Sunday, April 26, 2009

The Cockroach: Victim of Our Perception

I sat on my deck yesterday and watched a cockroach climbing on a tree. It was one of the big European cockroaches people hate so much, and it made me think about how limited and how selfish our perspective really is.

The first thing you have to understand is cockroaches are remarkable and beautiful animals. Clean and efficient, they are perfectly suited for their environment. Their bodies have evolved to the size and shape and color of a pine bark nugget, which is good because their preferred environment is pine forests, which is why they're so common in the South.

We hate them, not because of they're ugly or dirty or carry disease or are dangerous in any way. None of that is true. We hate them because they inadvertently enter our homes. We'd hate bluebirds and unicorns if they occasionally showed up in our kitchens.

The reason we don't find bluebirds and unicorns in our kitchens is because they're not able to get into the house because of the doors and windows. Cockroaches, on the other hand, evolved to navigate small spaces and crevices so windows and doors are no obstacle for them. I doubt they even know they've gone from "outside" to "inside" out homes, since the concept of "house" probably doesn't mean anything to them. To them, it's just another pile of dead wood, and for them piles of dead wood is where they find food.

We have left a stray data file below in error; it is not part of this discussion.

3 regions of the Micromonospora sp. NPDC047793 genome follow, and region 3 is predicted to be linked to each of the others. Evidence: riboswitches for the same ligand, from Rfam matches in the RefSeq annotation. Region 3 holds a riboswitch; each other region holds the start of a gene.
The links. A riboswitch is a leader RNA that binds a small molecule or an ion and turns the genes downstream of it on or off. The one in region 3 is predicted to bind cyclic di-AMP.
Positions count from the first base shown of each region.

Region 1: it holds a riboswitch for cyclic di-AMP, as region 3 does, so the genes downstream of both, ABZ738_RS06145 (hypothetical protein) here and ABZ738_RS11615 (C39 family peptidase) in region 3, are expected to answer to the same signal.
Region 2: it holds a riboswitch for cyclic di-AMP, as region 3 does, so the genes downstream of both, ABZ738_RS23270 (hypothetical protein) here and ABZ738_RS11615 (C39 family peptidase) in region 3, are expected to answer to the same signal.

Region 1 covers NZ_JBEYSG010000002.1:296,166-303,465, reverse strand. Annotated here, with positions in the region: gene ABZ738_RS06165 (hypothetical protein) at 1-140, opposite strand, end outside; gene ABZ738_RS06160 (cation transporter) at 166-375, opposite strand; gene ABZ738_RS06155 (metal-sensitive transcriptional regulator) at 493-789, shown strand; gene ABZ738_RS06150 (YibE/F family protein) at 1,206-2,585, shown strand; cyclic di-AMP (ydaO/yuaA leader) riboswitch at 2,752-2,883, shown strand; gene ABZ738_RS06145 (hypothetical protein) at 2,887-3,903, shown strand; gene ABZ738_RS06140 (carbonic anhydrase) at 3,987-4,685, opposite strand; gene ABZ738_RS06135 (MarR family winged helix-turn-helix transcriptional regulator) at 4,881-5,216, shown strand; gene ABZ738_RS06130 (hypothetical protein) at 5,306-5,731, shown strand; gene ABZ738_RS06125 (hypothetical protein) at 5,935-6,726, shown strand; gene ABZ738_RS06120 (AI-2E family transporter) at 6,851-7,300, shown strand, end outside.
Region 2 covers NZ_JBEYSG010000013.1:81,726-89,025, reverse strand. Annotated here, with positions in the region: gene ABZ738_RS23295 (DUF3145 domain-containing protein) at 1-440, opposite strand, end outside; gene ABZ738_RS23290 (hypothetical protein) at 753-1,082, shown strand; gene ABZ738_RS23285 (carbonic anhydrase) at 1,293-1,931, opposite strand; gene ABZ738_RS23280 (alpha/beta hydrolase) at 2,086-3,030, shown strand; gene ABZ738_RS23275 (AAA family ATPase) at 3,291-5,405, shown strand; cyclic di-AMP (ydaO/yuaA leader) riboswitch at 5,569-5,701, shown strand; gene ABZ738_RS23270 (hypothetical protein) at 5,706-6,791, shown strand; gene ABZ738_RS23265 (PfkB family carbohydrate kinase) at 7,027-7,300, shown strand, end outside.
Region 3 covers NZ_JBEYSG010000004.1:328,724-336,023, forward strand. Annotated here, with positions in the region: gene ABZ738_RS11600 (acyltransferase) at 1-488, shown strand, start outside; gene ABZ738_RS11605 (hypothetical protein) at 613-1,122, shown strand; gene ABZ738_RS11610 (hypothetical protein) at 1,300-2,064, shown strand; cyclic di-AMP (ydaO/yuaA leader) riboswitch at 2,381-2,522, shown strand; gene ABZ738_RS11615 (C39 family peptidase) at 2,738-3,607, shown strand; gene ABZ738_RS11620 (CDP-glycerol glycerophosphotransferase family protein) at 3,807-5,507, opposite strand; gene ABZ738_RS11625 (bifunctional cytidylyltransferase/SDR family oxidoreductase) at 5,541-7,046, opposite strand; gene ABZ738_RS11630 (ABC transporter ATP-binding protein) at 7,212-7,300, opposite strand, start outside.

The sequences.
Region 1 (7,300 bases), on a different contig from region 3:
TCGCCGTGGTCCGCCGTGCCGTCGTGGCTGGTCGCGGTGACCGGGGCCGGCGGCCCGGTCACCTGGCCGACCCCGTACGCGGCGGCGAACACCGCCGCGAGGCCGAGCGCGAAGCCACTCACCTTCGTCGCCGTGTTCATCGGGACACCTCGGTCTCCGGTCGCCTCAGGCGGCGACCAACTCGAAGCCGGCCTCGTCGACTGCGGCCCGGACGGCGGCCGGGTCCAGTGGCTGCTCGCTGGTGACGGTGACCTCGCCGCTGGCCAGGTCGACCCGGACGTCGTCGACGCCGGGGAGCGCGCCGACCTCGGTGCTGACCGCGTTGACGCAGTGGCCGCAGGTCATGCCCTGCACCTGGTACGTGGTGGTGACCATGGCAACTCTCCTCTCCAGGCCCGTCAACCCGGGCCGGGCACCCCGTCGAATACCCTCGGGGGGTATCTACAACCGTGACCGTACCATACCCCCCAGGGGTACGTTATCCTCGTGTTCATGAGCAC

Because cockroaches are food for other creatures in the forest, they evolved to hide in the shadows and either run or freeze when they detect large movements. That makes them extra creepy to us because they remain hidden when we're moving, cooking or cleaning or doing things around the house, but they come out when we settle down to eat or watch television. We see it as an invasion, but they see it as simply a sign of "all's clear".

It's doubtful cockroaches even have a very good sense of who or what we are. Their eyes can't focus so they probably don't have any idea at all about our shape or form. Their minds can't comprehend the idea that we built the structure they're in. As far as they know, our homes are just another part of the forest and we're just another large animal moving about the forest, like a cow or a triceratops. (Yes, they are old enough to have experienced the triceratops.)

Most people probably won't read this article because of the title. If they did read it, there were probably moments when they experienced completely unnecessary senses of revulsion. That's how much a slave to our own perceptions we really are, even though we have the mental capacity to see beyond them. Our crazy perceptions make us believe these completely innocent and beautiful creatures are disgusting and close to evil simply because they are inconvenient to us.

Consider this: Raccoons eat cockroaches. If raccoons lived in houses, they might see the occasional entry of cockroaches as a surprise gift. To them, cockroaches would be beautiful and delightful, not repulsive and ugly. For us, it'd be like coming home and finding a ripe, red apple sitting on the counter.


Sandi said...

Sorry, not convinced.

"If they did read it, there were probably moments when they experienced completely unnecessary senses of revulsion."

Not completely unnecessary. Tell me you wouldn't shiver if a cockroach crawled over your bare arm.


A. Boyd C. said...

I would, but then I'm a victim of my own perceptions too.

I've really tried to escape the limits of these perceptions, but so far only a little luck.